Use this URL to cite or link to this record in EThOS: https://ethos.bl.uk/OrderDetails.do?uin=uk.bl.ethos.723569
Title: The determinants of University spinout formation and survival : the UK context of network, investment, and management team effects
Author: Prokop, Daniel
ISNI:       0000 0004 6425 5838
Awarding Body: Cardiff University
Current Institution: Cardiff University
Date of Award: 2017
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Abstract:
UK universities attract increasing attention from policy-makers searching for regional solutions to economic development challenges. Consequently, university spinout companies have featured prominently in UK policy-making, as they embody a transfer of knowledge of the most complex and comprehensive character. However, whilst the positive contribution of spinout companies to regional economies is widely accepted, little is known of how to ensure high quality outcomes from such knowledge commercialisation activities. This thesis aims to improve the understanding of this problem by examining the elements that contribute to the success of academic spinouts in the UK context. It investigates dual meaning of success: spinout formation and survival, conceptualised here as embedded in university networks composed of multiple actors. It is set within a post-positivistic paradigm and employs an explanatory sequential mixed methods research design. The quantitative part identifies the elements contributing to the success of spinout companies using data on 870 spinout companies extracted from university websites and supplemented with financial, economic and educational databases; and leads to the qualitative part, explaining differential performance of spinout companies across UK regions with data collected through semi-structured interviews conducted at four illustrative university networks. It is found that the success of spinout companies depends on networks, investment, and management teams. However, the formation and survival of spinout companies differs across a number of elements: technology transfer offices, business incubators, other actors, and geography; suggesting bi-dimensional complexity across space and success measures. The variable spatial performance of university networks determining spinout company outcomes is explained by connectedness, filtration and time: successful spinout companies originate from university networks that have capability to build and exploit network capital. It is suggested that regional innovation systems require designs oriented towards these diverse spinout success outcomes, formation and survival-based, with strong local adaptations.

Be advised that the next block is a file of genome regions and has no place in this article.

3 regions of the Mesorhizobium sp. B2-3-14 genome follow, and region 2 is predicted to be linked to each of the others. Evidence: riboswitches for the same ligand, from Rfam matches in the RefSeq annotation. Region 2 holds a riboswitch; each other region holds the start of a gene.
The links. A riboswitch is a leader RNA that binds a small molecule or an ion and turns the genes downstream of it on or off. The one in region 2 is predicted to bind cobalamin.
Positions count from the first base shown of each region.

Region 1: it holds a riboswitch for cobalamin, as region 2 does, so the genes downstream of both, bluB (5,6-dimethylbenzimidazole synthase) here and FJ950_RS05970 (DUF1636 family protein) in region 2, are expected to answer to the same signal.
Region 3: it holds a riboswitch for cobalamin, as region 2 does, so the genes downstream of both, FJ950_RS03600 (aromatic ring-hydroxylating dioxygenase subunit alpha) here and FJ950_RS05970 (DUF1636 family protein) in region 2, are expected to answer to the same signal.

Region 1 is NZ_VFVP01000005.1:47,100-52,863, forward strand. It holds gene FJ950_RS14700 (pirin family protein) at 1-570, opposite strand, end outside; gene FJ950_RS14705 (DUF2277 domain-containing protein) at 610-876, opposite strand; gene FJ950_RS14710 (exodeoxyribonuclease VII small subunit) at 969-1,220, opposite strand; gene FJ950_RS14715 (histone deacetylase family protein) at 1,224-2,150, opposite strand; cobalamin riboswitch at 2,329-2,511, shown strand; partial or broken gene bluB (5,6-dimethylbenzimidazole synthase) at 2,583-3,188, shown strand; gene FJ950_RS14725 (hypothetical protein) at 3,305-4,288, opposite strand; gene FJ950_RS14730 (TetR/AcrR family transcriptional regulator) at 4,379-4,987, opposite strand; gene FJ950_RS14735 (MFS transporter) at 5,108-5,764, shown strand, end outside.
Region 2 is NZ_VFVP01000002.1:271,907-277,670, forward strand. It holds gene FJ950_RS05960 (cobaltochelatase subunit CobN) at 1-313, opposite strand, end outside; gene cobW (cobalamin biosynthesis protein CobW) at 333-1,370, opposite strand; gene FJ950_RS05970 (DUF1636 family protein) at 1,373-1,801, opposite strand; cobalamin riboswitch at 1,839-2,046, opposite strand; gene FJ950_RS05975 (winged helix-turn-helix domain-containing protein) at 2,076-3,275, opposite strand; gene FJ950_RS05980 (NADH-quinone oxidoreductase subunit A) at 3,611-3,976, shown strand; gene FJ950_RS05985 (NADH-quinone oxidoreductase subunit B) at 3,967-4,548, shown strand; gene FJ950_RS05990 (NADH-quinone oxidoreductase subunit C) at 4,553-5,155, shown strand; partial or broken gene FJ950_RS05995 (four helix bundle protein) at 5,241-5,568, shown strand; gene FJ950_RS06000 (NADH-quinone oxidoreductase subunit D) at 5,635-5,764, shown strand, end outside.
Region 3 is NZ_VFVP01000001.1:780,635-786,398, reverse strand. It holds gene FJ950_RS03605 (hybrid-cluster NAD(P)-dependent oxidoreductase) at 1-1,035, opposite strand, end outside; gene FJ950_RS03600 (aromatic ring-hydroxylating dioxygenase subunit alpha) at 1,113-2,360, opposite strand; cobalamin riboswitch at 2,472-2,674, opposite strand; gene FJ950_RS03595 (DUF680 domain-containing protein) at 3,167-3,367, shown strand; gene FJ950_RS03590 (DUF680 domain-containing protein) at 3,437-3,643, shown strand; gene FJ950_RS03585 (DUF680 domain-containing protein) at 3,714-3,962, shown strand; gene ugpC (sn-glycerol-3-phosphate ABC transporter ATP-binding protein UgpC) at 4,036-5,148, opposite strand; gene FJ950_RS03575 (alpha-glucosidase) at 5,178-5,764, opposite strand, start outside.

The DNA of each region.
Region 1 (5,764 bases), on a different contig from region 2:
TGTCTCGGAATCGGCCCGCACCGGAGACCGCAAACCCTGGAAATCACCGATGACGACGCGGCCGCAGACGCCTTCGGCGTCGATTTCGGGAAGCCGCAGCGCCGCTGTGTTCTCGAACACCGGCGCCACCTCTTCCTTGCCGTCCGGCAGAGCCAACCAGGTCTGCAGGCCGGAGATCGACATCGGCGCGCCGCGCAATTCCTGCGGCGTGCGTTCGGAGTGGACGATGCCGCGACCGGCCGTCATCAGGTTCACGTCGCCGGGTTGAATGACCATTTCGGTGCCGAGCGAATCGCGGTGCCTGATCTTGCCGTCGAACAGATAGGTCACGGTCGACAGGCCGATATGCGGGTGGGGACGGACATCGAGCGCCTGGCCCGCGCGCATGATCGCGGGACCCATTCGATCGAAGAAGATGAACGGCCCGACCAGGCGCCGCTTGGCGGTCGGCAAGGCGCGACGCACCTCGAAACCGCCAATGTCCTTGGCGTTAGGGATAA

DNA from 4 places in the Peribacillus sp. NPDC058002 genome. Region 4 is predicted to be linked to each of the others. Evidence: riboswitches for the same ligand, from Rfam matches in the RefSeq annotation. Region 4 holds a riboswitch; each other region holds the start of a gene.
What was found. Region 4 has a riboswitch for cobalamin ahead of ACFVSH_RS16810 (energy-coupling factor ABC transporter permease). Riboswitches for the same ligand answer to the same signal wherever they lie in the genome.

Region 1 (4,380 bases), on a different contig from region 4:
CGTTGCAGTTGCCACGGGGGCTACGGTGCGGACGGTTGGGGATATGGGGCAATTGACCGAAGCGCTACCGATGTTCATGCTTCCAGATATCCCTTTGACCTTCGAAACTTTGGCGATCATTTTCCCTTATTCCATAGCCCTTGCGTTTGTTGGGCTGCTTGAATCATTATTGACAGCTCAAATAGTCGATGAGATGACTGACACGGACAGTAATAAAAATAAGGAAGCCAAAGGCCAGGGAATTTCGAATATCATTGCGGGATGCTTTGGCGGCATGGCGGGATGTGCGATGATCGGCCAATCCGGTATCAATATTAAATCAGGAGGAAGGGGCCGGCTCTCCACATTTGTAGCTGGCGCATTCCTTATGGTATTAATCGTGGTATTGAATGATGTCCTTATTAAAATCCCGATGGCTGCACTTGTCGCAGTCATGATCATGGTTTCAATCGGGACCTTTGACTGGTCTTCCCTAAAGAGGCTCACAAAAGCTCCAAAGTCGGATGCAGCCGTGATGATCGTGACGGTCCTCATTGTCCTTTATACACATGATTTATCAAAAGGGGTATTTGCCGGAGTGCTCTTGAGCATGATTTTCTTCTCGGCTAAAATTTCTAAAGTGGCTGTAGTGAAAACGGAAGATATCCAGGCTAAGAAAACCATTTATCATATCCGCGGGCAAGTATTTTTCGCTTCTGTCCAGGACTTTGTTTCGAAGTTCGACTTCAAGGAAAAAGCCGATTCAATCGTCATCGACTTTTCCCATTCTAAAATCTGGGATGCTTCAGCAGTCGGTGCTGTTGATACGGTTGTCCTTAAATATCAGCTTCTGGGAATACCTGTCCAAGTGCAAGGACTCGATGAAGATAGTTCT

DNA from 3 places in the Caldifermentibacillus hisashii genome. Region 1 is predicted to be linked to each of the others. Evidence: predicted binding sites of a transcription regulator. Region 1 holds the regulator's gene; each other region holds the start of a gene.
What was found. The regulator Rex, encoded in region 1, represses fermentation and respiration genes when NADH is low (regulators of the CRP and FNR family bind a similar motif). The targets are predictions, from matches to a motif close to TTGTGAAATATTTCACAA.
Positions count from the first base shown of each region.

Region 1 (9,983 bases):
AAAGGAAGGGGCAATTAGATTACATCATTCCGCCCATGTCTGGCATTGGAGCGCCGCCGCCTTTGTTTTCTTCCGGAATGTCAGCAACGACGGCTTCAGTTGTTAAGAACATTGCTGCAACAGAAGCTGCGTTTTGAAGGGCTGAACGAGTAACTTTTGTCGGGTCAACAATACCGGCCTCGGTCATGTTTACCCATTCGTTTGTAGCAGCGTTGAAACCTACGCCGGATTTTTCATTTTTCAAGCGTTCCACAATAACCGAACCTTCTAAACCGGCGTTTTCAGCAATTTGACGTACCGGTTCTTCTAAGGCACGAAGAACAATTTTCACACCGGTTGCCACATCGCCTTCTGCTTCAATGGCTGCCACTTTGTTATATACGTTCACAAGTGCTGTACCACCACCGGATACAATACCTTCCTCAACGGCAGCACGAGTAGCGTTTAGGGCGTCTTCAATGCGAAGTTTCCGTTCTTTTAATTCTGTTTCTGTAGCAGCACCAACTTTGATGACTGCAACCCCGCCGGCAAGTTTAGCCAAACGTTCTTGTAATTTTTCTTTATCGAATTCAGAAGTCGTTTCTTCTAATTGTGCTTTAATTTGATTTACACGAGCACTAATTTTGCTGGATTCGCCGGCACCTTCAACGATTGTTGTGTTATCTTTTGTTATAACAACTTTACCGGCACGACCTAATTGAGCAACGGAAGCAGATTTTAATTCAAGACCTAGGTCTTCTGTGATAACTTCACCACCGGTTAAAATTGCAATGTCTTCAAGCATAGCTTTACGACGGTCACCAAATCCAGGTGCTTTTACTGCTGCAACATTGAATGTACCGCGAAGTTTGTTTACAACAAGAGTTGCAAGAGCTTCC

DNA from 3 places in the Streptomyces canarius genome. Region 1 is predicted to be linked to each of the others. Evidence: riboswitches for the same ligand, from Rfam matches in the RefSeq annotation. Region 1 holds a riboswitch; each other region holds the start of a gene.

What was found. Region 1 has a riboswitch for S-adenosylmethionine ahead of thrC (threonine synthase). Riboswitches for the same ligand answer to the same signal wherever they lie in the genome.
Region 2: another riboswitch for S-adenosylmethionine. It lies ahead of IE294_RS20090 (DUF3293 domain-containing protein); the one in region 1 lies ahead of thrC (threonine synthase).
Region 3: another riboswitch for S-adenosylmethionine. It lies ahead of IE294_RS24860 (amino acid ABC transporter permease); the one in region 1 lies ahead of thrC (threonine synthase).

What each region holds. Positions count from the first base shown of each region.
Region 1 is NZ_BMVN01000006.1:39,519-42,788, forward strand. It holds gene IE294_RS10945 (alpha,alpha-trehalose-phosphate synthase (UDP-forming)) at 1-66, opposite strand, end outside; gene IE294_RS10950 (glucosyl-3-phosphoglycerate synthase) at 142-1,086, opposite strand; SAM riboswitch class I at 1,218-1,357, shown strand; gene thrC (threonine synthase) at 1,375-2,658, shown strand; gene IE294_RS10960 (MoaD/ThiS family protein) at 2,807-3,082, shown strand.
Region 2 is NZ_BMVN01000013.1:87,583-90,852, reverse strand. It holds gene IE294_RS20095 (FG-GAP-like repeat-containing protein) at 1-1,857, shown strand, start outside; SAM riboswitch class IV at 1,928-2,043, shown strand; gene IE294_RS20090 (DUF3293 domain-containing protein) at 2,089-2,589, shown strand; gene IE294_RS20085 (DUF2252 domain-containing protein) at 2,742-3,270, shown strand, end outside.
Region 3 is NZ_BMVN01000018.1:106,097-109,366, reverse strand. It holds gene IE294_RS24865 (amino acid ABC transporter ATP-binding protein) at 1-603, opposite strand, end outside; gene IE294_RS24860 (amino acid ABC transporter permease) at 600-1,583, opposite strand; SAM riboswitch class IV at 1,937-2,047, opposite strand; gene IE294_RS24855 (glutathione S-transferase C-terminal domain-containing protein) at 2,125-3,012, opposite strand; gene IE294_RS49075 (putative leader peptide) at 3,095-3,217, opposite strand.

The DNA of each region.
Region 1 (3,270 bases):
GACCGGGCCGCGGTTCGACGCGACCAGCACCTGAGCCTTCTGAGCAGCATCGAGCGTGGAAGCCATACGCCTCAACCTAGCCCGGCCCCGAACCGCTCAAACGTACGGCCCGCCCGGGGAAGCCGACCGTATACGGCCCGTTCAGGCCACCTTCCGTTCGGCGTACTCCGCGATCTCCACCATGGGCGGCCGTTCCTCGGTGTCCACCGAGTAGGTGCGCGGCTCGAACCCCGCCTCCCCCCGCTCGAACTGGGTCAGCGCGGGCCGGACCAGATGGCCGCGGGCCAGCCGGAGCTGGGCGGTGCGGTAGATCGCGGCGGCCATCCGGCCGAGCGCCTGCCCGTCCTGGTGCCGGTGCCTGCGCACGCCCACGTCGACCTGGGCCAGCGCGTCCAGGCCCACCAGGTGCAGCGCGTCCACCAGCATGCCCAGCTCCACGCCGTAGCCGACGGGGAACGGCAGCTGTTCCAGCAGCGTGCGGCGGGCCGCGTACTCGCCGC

Supervisor: Not available Sponsor: Not available
Qualification Name: Thesis (Ph.D.) Qualification Level: Doctoral
EThOS ID: uk.bl.ethos.723569  DOI: Not available
Keywords: G Geography (General)
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